Now that we have a sound foundation to understand the structure of atoms and atomic bonds, it's time to move on to the concept of microstructure.

Microstructure is associated with relatively large groupings of atoms – large enough to see in an optical microscope, when the specimens are properly prepared. See one of my old blog posts for a refresher on how to prepare metallographic specimens for microstructure evaluation.

So how does the microstructure develop in a given component? Part 1 of this series addressed the twin concepts of thermodynamic driving force and the kinetic reality. Thermodynamic driving force is what makes a given type of atom want to seek out its fellows or, alternatively, avoid them in preference to other types of atoms. Thermodynamic tendency has one other very important effect. In any system that has areas of more than one composition, there will be boundaries between the two compositions. There may also be boundaries between two areas of similar composition. We call these grain boundaries.

Getting back to solid materials with at least two different compositions, the boundaries take energy to create and maintain. For example, in most steels, we have an iron-rich matrix, which would be of one composition and particles of carbides, oxides, sulfides, etc. Each of these "-ides" is of a different composition. There is a boundary between the matrix that contains these particles and the particles themselves. Boundaries take energy to create and maintain.

Think fences, whether to keep the dog in or to keep the deer out. Think households. I live alone now in the same house that used to house a family of up to five, as far as I am aware. Maintaining my household includes heating the place in the winter, paying the taxes, cleaning, repairing the roof, etc. The amount of PER CAPITA energy that is devoted to maintaining boundaries is much higher when only one person inhabits the property. On the other hand, I'm a little grouchy. So it also takes energy to live in peace with someone else. It's a trade-off. There's no free lunch, as "they" say.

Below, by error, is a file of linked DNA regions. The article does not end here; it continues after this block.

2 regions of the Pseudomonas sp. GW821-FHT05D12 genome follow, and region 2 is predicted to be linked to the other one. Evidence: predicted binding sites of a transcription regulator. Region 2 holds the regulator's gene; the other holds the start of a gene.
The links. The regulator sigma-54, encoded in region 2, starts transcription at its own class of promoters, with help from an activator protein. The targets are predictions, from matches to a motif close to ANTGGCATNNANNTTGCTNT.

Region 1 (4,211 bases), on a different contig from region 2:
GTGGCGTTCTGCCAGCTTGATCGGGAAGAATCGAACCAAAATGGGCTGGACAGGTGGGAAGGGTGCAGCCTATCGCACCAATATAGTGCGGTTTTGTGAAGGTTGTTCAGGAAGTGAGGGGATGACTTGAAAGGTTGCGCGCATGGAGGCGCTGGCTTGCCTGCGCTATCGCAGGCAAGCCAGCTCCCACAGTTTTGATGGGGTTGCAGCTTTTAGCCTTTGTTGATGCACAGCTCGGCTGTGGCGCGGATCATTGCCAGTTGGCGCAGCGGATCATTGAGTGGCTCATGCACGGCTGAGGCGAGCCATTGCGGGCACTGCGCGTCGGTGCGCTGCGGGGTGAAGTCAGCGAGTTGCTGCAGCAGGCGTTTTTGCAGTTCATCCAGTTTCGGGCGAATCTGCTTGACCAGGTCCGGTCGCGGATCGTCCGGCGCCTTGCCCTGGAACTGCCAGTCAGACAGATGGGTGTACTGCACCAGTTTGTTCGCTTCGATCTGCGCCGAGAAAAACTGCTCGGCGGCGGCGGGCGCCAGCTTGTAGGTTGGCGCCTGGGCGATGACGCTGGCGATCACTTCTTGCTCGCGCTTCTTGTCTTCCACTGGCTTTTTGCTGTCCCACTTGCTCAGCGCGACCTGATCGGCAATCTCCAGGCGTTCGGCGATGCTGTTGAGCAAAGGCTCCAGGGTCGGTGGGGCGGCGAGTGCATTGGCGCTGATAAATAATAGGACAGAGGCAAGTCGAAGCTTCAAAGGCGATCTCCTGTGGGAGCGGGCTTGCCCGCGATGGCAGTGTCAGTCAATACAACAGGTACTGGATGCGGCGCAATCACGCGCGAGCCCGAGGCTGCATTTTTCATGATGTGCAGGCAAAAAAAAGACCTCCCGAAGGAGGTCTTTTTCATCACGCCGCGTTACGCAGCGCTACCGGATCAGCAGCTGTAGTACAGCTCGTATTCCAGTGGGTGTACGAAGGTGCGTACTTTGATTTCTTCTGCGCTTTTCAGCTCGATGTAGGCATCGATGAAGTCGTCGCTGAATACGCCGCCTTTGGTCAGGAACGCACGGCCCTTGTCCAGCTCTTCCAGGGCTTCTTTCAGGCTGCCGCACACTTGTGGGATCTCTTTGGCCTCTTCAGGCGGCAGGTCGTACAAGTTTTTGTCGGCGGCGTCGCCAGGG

Now let's think about national borders, which really take a lot of energy to maintain, especially when the parties on either side of the boundary are unfriendly to each other. The point is that different types of boundaries take different amounts of energy to maintain.

The boundaries between areas of differing composition may require more or less energy to maintain. Now we get to the kinetics. If there is enough energy available, it may be used to minimize the surface area of the boundaries. How is this done? One way is by diffusion of the atoms that are in the smaller particles toward the larger particles. Another way is by changing the shape of flat or pointy particles into rounded ones. The sphere has the lowest ratio of surface-to-volume area of any shape.

So, heat (or thermal energy) allows faster movement toward the low-energy (lazy) state that thermodynamics wishes.

Figure 1 shows a piece of annealed steel. The small protruding particles visible in the flat matrix are carbides. Most of the smaller ones have become quite rounded due to exposure to a suitable "spheroidizing-anneal" temperature. Some of the larger particles, seen at the white arrows, still have shapes that deviate strongly from spherical or spheroidal. Note that the upper white arrow shows a smaller particle than the lower. Or does it? We always need to remember that we are viewing a cross section. What we are seeing might be a slice through a narrow area of a larger particle.

A longer time at the suitable spheroidizing annealing temperature would allow the larger particles to become more spheroidal as well.

Note also that increasing grain size is another way for metals to reduce their energy, even if they need temporary infusions of energy to accomplish the change. The small grains get absorbed into the larger grains, leaving less grain-boundary area per unit of volume.

How do the atoms "know" whether they are in a small grain and need to move to a larger one? That is a big question that we probably won't answer here!